Temporal range: Paleocene – Recent, 60.0–0 Ma
|African bush elephant, Loxodonta africana|
The Proboscidea (from the Greek προβοσκίς and the Latin proboscis) are a taxonomic order containing one living family, Elephantidae, and several extinct families. This order, first described by J. Illiger in 1811, encompasses the trunked mammals. Later proboscideans are distinguished by tusks and long, muscular trunks; these features are less developed or absent in early proboscideans.
Proboscideans diversified during the Eocene and early Oligocene. Several primitive families from these epochs have been described, including Numidotheriidae, Moeritheriidae, and Barytheriidae in Africa, and Anthracobunidae[note 1] from the Indian subcontinent. These were followed by the earliest Deinotheriidae, or "hoe tuskers", which thrived during the Miocene and into the early Quaternary. Proboscideans from the Miocene also included Stegolophodon, an early genus of the disputed family Stegodontidae; the diverse family of Gomphotheriidae, or "shovel tuskers", such as Platybelodon and Amebelodon; and the Mammutidae, or mastodons.
Most families of Proboscidea are now extinct, many since the end of the last glacial period. Recently extinct species include the last examples of gomphotheres in Central and South America, the American mastodon of family Mammutidae in North America, numerous stegodonts once found in Asia, the last of the mammoths, and several island species of dwarf elephants.
The classification of proboscideans is unstable and frequently revised, and some relationships within the order remain unclear. As of 2005, at least 177 species and subspecies of proboscideans, classified in 43 genera, are recognized; the order is summarized as:
- incertae sedis †Moeritheriidae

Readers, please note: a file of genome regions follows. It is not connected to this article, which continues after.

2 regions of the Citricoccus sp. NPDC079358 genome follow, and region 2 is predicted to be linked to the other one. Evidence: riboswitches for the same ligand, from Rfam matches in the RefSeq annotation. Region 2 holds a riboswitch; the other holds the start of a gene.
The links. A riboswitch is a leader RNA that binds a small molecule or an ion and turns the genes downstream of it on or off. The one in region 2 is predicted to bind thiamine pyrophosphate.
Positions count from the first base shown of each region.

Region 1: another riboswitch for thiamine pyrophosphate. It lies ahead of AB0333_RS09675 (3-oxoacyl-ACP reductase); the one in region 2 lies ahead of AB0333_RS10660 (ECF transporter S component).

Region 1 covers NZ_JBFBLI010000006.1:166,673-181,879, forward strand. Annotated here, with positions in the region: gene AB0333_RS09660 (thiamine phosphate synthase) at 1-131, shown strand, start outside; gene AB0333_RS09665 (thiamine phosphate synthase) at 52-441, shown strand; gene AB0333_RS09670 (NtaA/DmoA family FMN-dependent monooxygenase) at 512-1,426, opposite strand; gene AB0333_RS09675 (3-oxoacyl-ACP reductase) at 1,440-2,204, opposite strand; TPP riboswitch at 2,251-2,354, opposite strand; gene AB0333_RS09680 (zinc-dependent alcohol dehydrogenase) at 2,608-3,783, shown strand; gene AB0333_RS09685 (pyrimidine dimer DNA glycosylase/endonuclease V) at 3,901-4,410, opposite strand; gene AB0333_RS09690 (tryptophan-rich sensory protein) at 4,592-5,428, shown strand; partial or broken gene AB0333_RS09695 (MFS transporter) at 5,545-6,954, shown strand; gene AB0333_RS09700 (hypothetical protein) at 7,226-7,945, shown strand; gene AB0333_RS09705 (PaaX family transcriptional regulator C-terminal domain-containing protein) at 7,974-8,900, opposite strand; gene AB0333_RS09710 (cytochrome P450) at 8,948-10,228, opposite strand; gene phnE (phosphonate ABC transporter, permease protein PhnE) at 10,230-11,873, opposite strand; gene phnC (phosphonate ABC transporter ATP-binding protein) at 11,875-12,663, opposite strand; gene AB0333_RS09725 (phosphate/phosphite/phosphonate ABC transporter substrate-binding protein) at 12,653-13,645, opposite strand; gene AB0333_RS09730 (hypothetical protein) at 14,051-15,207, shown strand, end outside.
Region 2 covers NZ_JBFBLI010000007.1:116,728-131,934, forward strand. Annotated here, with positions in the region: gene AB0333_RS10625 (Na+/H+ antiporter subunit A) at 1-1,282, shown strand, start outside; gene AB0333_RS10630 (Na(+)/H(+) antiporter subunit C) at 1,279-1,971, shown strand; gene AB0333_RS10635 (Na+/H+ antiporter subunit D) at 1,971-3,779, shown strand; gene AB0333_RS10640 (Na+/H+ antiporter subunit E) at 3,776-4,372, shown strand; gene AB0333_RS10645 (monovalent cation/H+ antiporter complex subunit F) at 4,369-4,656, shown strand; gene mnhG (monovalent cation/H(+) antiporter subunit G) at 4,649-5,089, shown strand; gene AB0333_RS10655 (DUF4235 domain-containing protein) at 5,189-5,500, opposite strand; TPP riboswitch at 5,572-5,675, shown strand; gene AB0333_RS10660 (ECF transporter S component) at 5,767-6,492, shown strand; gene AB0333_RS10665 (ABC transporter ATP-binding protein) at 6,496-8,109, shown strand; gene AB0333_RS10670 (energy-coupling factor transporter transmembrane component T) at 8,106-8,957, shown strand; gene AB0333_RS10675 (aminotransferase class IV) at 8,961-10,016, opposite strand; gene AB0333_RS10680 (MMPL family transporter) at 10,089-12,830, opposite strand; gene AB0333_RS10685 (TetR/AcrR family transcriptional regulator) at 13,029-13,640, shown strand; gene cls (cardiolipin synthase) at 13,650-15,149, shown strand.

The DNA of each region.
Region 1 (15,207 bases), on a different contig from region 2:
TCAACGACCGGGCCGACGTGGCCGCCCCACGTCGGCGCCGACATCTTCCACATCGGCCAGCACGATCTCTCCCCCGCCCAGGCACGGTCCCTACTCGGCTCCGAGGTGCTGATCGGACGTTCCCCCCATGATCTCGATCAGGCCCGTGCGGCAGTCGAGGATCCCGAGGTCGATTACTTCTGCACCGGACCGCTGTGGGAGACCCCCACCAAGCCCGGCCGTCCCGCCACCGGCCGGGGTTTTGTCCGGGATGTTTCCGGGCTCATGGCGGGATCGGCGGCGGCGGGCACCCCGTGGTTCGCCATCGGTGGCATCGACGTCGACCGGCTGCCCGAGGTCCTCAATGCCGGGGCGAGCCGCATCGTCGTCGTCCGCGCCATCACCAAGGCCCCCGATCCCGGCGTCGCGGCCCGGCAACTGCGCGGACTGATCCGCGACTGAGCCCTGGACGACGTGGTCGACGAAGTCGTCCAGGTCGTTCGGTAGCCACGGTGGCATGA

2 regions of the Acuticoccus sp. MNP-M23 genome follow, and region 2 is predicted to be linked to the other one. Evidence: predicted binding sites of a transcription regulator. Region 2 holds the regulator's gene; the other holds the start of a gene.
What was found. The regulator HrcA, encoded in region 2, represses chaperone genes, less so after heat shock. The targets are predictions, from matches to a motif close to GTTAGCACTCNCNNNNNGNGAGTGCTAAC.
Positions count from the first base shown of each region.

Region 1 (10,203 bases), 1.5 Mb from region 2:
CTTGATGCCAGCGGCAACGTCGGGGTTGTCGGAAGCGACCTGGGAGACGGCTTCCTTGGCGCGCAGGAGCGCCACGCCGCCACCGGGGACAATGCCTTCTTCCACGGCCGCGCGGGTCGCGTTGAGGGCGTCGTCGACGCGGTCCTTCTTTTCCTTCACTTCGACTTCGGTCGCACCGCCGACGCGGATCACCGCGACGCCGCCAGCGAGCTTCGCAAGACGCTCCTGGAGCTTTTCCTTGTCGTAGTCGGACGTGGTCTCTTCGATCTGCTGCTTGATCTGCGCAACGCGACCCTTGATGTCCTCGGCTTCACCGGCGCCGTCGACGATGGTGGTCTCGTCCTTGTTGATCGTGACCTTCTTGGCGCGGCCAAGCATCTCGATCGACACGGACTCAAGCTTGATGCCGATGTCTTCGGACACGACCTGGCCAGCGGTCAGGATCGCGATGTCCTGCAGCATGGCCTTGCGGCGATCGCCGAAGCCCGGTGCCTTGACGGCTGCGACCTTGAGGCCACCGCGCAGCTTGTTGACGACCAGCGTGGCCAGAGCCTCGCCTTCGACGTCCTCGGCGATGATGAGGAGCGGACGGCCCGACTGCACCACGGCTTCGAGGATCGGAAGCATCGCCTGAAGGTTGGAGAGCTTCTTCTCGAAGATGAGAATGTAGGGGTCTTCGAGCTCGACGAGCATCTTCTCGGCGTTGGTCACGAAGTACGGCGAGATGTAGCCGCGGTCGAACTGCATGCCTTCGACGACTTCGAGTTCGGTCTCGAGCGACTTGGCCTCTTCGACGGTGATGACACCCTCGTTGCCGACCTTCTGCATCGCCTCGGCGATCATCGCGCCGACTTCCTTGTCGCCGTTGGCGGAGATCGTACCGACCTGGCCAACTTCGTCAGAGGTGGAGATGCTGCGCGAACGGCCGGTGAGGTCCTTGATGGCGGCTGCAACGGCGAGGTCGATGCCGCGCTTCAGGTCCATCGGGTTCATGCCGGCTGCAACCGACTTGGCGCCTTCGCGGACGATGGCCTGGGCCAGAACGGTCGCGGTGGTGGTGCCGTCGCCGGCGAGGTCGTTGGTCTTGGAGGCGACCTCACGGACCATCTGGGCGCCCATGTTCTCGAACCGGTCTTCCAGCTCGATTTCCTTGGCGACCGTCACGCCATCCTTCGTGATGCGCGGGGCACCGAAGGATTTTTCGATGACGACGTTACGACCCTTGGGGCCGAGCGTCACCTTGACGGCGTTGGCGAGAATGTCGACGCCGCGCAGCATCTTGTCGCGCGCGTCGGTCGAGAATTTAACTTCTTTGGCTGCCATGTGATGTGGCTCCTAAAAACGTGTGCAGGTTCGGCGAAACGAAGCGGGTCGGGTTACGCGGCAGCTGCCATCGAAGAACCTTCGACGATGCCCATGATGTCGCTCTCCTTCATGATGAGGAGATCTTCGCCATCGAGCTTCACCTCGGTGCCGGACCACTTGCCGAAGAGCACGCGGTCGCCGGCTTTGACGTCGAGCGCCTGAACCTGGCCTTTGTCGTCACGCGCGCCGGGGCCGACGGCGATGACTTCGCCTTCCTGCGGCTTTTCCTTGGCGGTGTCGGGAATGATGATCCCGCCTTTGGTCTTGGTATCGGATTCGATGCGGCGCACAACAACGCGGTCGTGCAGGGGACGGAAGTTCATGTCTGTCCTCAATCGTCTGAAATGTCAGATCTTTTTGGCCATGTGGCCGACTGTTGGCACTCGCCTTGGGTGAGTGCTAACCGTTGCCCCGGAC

- incertae sedis †Hemimastodon
- incertae sedis †Eritreum 
- †Mammutida (mastodons)
- †Gomphotheriidae (gomphotheres)
- incertae sedis †Gnathabelodon
- incertae sedis †Progomphotherium
- incertae sedis †Afromastodon
- incertae sedis †Sinomastodon
- incertae sedis †Eubelodon
- †Gomphotheriidae (gomphotheres)
- incertae sedis †Tetralophodon
- incertae sedis †Morrillia
- incertae sedis †Anancus
- incertae sedis †Paratetralophodon
- ^ This family has been excluded from Proboscidea by Shoshani & Tassy (2005)
- ^ a b Shoshani, Jeheskel; Pascal Tassy (2005). "Advances in proboscidean taxonomy & classification, anatomy & physiology, and ecology & behavior". Quaternary International. 126-128: 5–20. doi:10.1016/j.quaint.2004.04.011.
- ^ Vergiev, S.; Markov, G. (2010). "A mandible of Deinotherium (Mammalia - Proboscidea) from Aksakovo near Varna, Northeast Bulgaria". Palaeodiversity. 3: 241–247.
- ^ "Proboscidea". Retrieved 13 September 2011.Template:Better source
- ^ Gheerbrant, E. (2009). "Paleocene emergence of elephant relatives and the rapid radiation of African ungulates". Proceedings of the National Academy of Sciences. 106 (26): 10717–10721. PMC . PMID 19549873. doi:10.1073/pnas.0900251106.
- ^ Bjorn Kurten, Elaine Anderson (17 May 2005). Pleistocene mammals of North America - Google Books. Google Book Search. Retrieved 1 July 2009.
- ^ Sanders, William J.; John Kappelman; D. Tab Rasmussen (2004). "New large-bodied mammals from the late Oligocene site of Chilga, Ethiopia". Acta Palaeontologica Polonica. 49 (3): 365–392.
- ^ Shoshani, Jeheskel; Robert C. Walter, Michael Abraha, Seife Berhe, Pascal Tassy, William J. Sanders, Gary H. Marchant, Yosief Libsekal, Tesfalidet Ghirmai and Dietmar Zinner (2006). "A proboscidean from the late Oligocene of Eritrea, a "missing link" between early Elephantiformes and Elephantimorpha, and biogeographic implications". PNAS. 103 (46). doi:10.1073/pnas.0603689103. Cite uses deprecated parameter
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